Books make us wise. They allow us to see from another’s perspective through story. A good book can take you out of your own life and drop you into someone else’s, taking you to a place you’ve never been while giving you lessons you’d never learn otherwise. Books feed the soul, as well as the mind.
Twyla Tharp said,
I read for growth, firmly believing that what you are today and what you will be in five years depends on two things: the people you meet and the books you read.
All the books on the list I would read a second time. I’ll never recommend a book that I wouldn’t read again. Because when you evolve through different life experiences, reading a book you’ve already read can give you new insights when you come at it with a different perspective. That is just one of the many glories of reading books. …
Warning: the following books delve into the resiliency of the human spirit. I wouldn’t classify them as “light reading,” although, they’re easy to read because they are so well written you won’t want to put them down once you’ve read a paragraph or so.
If you have a weekend to dedicate, read one of these, you won’t be sorry. The brilliance of the storytelling will get you out of your head.
There are no affiliate links in this post. I don’t use affiliate links. I’m just passionate about books that break you open, make you think and feel, describe the human experience in vivid detail, and crack open your heart a bit to let the light in. …
A few times, during a dark hour or a confusing time, a book came along just when I needed it and changed my perspective.
Books can be incredibly powerful. They can point us in a different direction, teach us a lesson, help us articulate our emotions, take us on a new adventure, and change the way we think. They inform us, give us a new perspective and help shape us.
The most powerful ones change our lives forever.
If it weren’t for the books I’ve read, I’d be a different person today.
Books, especially the great ones, have that power. At least three books have fundamentally changed me as a human being, and I bet you can think of at least one that changed you for the better. …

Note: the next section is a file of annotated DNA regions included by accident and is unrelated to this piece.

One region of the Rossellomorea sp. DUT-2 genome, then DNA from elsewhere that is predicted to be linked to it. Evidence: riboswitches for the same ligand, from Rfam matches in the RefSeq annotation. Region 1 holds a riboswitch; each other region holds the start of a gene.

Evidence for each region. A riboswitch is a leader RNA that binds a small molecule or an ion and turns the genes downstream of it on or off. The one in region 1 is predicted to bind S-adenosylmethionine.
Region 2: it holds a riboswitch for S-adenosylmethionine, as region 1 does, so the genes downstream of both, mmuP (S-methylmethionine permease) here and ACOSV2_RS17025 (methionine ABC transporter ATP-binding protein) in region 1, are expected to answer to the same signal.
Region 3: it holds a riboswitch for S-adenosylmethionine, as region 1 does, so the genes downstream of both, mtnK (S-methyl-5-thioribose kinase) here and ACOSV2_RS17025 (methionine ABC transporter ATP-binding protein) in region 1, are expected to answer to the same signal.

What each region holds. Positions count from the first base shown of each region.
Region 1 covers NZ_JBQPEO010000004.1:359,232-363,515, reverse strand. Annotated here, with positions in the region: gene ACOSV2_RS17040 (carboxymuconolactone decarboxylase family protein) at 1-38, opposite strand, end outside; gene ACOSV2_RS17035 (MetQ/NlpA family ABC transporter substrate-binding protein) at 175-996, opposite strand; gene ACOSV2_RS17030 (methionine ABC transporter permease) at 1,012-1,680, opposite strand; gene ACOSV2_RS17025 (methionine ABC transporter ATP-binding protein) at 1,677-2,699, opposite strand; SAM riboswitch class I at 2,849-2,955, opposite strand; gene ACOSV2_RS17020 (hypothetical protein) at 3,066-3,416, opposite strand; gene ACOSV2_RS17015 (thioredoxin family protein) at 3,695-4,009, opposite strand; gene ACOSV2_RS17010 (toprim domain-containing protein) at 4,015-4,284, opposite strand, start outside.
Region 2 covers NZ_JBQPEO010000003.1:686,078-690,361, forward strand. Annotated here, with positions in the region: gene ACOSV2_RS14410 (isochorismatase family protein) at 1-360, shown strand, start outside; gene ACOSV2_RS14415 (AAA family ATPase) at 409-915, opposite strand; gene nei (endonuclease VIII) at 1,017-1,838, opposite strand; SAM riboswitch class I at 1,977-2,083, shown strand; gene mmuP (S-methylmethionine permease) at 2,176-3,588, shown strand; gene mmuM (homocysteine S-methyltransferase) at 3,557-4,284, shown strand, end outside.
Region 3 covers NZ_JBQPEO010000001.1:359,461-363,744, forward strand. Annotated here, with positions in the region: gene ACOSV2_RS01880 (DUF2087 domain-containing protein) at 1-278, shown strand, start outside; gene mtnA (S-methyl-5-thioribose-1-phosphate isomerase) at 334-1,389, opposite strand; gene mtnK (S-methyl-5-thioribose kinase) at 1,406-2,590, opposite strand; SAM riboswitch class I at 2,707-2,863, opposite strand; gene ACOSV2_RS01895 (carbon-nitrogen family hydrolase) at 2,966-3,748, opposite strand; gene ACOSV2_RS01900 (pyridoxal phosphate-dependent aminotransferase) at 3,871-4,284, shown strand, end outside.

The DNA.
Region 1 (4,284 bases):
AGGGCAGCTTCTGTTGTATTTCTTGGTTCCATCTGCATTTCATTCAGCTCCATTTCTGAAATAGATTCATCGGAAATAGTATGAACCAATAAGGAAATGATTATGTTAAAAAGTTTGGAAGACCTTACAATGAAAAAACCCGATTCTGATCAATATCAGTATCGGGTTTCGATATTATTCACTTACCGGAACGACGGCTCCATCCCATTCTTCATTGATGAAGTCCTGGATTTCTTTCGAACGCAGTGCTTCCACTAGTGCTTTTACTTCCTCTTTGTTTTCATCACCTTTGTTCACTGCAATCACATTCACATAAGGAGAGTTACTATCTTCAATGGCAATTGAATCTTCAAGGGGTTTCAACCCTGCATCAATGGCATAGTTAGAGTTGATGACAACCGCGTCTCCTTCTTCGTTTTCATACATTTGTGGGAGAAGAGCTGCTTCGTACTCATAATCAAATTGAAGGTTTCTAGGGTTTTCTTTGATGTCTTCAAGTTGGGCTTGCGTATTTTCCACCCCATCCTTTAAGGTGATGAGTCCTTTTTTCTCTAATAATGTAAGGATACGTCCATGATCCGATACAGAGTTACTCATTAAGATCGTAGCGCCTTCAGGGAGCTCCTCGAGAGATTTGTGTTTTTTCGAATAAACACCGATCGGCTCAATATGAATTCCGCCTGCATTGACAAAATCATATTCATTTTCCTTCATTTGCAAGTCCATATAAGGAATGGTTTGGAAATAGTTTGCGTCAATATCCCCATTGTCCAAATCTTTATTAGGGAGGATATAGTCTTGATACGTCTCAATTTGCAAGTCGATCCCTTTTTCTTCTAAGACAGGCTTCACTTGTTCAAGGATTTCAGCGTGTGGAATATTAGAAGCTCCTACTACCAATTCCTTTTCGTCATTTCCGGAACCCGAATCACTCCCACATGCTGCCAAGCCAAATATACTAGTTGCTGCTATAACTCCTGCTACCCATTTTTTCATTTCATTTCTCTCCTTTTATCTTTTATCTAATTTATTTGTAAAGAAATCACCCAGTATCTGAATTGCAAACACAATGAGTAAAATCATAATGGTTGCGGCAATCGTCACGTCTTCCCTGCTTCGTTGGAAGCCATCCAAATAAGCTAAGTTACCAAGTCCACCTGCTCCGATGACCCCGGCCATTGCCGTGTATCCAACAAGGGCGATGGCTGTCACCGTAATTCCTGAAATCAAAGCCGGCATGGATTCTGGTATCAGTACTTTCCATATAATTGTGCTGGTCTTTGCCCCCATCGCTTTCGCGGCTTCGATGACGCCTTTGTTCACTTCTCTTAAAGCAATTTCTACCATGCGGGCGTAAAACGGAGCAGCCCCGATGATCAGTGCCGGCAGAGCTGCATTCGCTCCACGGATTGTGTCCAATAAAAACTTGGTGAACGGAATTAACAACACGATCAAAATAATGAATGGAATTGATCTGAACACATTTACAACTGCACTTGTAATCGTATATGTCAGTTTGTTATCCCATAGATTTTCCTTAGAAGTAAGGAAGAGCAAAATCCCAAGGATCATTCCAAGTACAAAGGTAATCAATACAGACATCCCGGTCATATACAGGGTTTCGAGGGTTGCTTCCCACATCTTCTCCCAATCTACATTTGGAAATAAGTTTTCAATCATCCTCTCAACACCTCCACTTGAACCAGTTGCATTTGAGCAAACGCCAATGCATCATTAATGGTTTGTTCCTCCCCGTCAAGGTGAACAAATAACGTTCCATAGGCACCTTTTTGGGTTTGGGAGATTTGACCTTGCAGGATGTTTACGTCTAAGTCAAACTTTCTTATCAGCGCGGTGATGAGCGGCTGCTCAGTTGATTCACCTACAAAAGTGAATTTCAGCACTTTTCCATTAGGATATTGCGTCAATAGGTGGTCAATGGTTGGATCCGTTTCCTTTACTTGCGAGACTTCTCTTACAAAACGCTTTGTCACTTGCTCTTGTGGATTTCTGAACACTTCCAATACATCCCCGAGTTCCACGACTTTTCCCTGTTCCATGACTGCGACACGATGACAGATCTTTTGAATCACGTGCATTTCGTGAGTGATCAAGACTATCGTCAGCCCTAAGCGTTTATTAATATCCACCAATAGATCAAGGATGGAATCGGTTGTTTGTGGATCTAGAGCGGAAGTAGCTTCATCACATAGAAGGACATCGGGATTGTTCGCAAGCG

“This above all, to refuse to be a victim.” — Margaret Atwood
During the first week of my freshman year at college, the junior Resident Assistant (RA) gathered the undergrads in a small room and told us the story of her rape. A man climbed through an open window of her dorm room and raped her.
I walked around the next six months to a year terrified, fearful I would be attacked if I wasn’t vigilant. I never went anywhere alone after dark again.
Many women can relate to this feeling of not wanting to walk around a city alone — we don’t feel safe doing so. I still think of that RA, I can still see her face, demeanor, and how the rape altered her, something bright was lost, at least put on pause for a while. …
Books shape who we become. A book is like a friend. The right book can re-educate us and inform our lives for the better. A book can be a mentor when we have none or entertain us when we have no one.
There are a few books that have stood the test of time and are so good I reread them once a year when I’m feeling off track.
I find new revelations of meaning. I skim through their pages and read highlighted paragraphs and sentences that resonated with me during the first pass.
Sometimes, a book crosses our paths when we are not ready to meet it; its message goes right over our heads. This is what happened when I picked up number two on this list the first time I tried to read it, the second, and the third. Not until the fourth time, after my life took a turn, did I understand its wisdom. …
Growing up, I didn’t witness the most functional communication skills from my parents. The model of an intimate relationship demonstrated was one of dysfunction and codependency.
My parents divorced after 25 years of marriage when I was out of the house and in college.
For the past couple of decades, I’ve been on a quest to learn how healthy people communicate — an autodidact of functional, communication skills and how to relate to others in a way that honors each person’s best self.
Becoming one’s true self in coupledom takes two people who commit to being fully realized on their own — whether in a relationship or not. …
Being a writer can be a lonely gig.
I don’t want to complain, but sometimes it feels I’m trapped in a room with isolation.
When I don’t want to write, and I feel like the only company I have are the thoughts in my head — and those thoughts just aren’t cutting it — I pick up a book, take off my pants, climb into bed, and read.
A book is a good friend. Engaging, entertaining, relaxing, reliable.
A good book can take you to Rome or Africa or Paris, or all three in one story. A novel can take you into the mind of an orphan or a fighter pilot or a comedienne.
Reading expands you, your ideas, and makes you think and feel. A good book allows you to develop empathy for a person you would not have understood had you not picked up that book.
For a writer, reading is a great way to spark ideas and is essential for growth.
For me, there is nothing like reading before bed to give me a good night’s sleep. …